Even however the perpetual calendar mechanism is covered up underneath the dial, the rear of the development with the split-seconds chronograph is altogether visible and completed in typical Lange perfection. The dial was created with as much logic and precision as possible, to such an extent that this dial is iconic in its classiness in spite of the array of displays.
It isn’t the most complicated watch A. Lange & Söhne has at any point crafted, yet it’s in the best three – and with just 50 pieces at any point made, it is also exceedingly rare. Genuine treasure here.
This example originally sold on November 20, 2017 and is in excellent condition. Number 02/50 comes with its original box and papers.
For more information, please visit www.uhren-muser.de/en/51576/lange-soehne-tourbograph-perpetual-pour-le-merite#startlot .
Further reading: A. Lange & Söhne Tourbograph Perpetual Pour Le Mérite: Building On Foundations
Quick Facts A. Lange & Söhne Tourbograph Perpetual Pour le Mérite
Case: 43 x 16.6 mm, platinum
Development: manually winding Caliber L133.1 with fusée-and-chain transmission and one-minute tourbillon
Functions: hours, minutes; split-second chronograph with minute counter, perpetual calendar with leap year indication and moon phase
Limitation: 50 pieces
Year of manufacture: 2017
Original retail price: €480,000
Auction estimate: €180,000-€400,000
Lots 77 and 78 : original Tutima Glashütte pilot’s chronographs
Talk about treasure! Dr. Crott has not one, but rather two legendary pilot’s watches made by Tutima from World War II on proposal in this auction. Let’s take a gander at the historical backdrop of this to understand it fully.
In Glashütte, Germany at the start of 1927, another gathering of companies most popular by the initials Urofa-Ufag was established under the management of Dr. Ernst Kurtz. Urofa-Ufag rose up out of the economically crumbling Präzisions-Uhrenfabrik GmbH. Kurtz made the legendary Glashütte watch factories Urofa (Uhren-Rohwerke-Fabrik Glashütte AG) and Ufag (Uhrenfabrik Glashütte AG). While Urofa concentrated more on manufacturing ébauches, Ufag produced completed watches.
This also marked the introduction of Tutima , the leading brand of the recently established conglomerate. Kurtz is subsequently considered the originator of Tutima, which was originally a line created to encompass the company’s greatest products.
With war on the personalities of Europeans and a belated lesson learned in being past the point where it is possible to introduce new products – in this case the switch from pocket watches to wristwatches, which occurred so late in Glashütte’s set of experiences that the town almost lost its source of income because of overpowering competition from Switzerland – Glashütte began heavily concentrating on the manufacture of wristwatches.
As of 1938, Urofa and Ufag were appropriated as factories for safeguard manufacturing (as were such countless different companies all through Germany), and plans for pilot’s watches began to take shape utilizing specific characteristics given by the air force.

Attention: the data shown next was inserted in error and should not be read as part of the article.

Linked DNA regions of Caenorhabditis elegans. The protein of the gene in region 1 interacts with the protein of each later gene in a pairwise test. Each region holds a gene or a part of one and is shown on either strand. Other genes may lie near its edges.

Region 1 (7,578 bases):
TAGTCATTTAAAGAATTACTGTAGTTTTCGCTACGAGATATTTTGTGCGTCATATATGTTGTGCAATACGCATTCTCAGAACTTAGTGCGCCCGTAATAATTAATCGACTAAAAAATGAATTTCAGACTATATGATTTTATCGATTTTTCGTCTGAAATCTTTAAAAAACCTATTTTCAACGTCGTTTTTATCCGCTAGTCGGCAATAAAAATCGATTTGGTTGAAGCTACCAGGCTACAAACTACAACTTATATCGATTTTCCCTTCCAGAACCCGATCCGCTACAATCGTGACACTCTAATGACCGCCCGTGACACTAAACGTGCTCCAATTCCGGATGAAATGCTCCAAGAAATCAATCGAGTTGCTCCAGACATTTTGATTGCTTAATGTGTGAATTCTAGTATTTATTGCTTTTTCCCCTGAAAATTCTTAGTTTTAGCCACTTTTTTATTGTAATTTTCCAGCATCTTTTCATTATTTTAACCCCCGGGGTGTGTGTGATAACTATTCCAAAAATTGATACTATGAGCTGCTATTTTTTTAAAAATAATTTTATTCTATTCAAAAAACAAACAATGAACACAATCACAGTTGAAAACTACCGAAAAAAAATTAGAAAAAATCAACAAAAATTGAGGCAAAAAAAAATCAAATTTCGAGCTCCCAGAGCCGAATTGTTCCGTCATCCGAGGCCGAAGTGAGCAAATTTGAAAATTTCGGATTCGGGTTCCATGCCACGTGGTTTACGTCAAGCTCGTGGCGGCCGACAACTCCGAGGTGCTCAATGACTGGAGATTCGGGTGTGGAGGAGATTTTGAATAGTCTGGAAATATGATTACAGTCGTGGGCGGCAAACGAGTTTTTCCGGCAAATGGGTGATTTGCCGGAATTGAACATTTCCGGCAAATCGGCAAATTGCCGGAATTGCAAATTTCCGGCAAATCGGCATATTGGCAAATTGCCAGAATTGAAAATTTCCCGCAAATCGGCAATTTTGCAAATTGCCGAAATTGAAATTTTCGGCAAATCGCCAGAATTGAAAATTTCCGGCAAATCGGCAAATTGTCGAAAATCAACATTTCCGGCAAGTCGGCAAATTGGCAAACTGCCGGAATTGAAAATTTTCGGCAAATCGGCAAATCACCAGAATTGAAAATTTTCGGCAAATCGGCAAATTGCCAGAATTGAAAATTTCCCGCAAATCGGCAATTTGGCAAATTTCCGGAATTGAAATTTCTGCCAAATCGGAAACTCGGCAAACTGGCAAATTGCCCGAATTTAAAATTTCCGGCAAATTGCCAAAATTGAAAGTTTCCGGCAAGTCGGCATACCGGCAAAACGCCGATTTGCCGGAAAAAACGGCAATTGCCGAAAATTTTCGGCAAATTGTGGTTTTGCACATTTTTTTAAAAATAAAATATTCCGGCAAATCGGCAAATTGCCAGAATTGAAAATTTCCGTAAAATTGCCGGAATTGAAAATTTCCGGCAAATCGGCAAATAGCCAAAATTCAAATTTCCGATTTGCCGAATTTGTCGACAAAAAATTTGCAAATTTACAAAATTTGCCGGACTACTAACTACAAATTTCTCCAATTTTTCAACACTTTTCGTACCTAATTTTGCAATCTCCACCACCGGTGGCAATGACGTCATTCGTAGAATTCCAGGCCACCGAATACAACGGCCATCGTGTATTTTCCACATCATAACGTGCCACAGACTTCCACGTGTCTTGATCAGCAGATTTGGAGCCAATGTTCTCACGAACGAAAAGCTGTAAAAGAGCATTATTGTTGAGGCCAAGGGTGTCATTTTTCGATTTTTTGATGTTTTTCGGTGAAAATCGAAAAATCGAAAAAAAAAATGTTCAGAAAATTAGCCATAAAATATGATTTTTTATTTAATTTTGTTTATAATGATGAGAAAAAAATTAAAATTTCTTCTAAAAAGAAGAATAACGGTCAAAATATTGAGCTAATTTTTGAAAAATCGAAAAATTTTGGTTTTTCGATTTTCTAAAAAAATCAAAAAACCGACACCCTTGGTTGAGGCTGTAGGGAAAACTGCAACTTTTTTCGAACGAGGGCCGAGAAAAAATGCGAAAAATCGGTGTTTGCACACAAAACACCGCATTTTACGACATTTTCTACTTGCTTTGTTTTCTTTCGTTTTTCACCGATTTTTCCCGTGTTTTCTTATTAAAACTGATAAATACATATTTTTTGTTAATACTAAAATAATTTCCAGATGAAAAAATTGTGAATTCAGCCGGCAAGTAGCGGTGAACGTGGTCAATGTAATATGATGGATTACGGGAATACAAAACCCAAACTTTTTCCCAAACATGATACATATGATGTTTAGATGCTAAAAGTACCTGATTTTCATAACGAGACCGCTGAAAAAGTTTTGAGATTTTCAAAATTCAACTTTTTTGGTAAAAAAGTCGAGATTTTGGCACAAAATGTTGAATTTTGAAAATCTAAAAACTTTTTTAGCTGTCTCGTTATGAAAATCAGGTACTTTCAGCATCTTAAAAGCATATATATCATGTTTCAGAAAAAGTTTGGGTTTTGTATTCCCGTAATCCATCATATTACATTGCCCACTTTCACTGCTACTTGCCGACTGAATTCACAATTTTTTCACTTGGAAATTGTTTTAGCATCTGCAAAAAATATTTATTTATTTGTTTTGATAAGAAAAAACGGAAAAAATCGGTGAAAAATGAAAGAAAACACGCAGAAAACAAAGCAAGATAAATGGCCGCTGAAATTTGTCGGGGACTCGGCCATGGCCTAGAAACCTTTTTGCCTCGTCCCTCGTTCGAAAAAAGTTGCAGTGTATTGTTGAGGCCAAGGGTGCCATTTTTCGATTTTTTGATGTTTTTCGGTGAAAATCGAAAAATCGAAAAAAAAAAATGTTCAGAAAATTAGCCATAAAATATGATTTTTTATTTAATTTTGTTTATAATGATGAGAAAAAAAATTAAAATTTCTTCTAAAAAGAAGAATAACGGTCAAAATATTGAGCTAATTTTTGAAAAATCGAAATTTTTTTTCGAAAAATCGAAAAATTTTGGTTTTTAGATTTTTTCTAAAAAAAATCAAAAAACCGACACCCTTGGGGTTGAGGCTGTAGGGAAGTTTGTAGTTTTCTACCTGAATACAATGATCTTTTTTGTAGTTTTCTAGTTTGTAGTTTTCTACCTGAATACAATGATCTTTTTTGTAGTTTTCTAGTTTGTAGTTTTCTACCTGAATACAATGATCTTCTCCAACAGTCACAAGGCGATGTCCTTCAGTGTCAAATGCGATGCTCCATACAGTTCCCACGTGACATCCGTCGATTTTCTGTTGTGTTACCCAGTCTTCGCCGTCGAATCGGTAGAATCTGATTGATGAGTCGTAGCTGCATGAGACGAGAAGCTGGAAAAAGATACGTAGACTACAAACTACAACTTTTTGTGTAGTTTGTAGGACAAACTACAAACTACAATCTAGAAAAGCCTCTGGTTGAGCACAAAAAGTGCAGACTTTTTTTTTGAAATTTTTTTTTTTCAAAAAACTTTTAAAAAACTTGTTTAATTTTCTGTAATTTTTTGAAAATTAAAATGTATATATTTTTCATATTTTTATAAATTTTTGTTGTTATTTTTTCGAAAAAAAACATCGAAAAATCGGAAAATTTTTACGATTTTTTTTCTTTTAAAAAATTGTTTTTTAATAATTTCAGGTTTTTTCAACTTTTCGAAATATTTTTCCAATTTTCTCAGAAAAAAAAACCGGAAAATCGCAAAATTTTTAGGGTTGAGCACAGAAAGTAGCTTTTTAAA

Tutima would become generally famous for a pilot’s watch referred to today as the original Tutima Glashütte pilot’s chronograph: this Glashütte classic boasted a striking fluted bezel featuring a conspicuous red reference marker on an extra-large fluted case furnished with a large crown, ergonomic chronograph catches, and a large, legible dial featuring luminescent elements for great night-reading capability. It also featured a flyback function, which was known as a “Tempostopp” in old German watch parlance.
From 1941 through 1945, approximately 30,000 of these classics left the Glashütte workshops bound for pilots’ wrists, a number confirmed by author Kurt Herkner in his historical book, Glashütter Armbanduhren Band II . (Just as an aside, a perspective on the back of this watch graces the cover of that book.) This pilot’s watch was equipped with Urofa’s presently legendary chronograph Caliber 59, a development created especially for it.
The manually twisted column-wheel chronograph with a 30-minute counter was created from 1939 to 1941 and remained in production until 1945. Caliber 59, the main German chronograph with flyback function, measured 34 mm in diameter and 5.4 mm in tallness and had 17 gems. It boasted integrated column wheel control of the chronograph functions, a monometallic screw balance, and a Nivarox Breguet balance spring as well as shock protection.
Herkner’s book describes this present development’s wheels, pinions, and case as having been imported from Switzerland. Caliber 59 was just utilized for this one model and never offered to different manufacturers. It was produced in three completions: silver-plated ice covered with gold plate; silver-plated ice; and nickel plate.
On May 8, 1945, simply scant hours before the official finish of World War II, Glashütte was bombarded one final time. The Russians made sure that all of the “military installations” located there were leveled. Any factories that endure the attack from the air were dismantled and transported back to the Soviet Union, including the contents of Urofa and Ufag. Herkner describes in his book this taking place as of July 1, 1945. By August 8, the factories’ rooms were totally unfilled, and all outlines for Caliber 59 were lost.
Tutima figured out the development to introduce its cutting edge Tempostopp in 2017, yet the two lots offered here are wartime originals.
For more information, please visit www.uhren-muser.de/en/51141/tutima-uhrenfabrik-ag-glashuette-chronograph#startlot and www.uhren-muser.de/en/51325/tutima-uhrenfabrik-ag-glashuette-chronograph .
Quick Facts original Tutima Glashütte pilot’s chronographs
Case: 39 mm, matte nickel-plated metal
Development: manually twisted Urofa Caliber 59, integrated chronograph with column wheel, 34 x 5.4 mm, 17 gems, monometallic screw balance, Nivarox Breguet balance spring, shock protection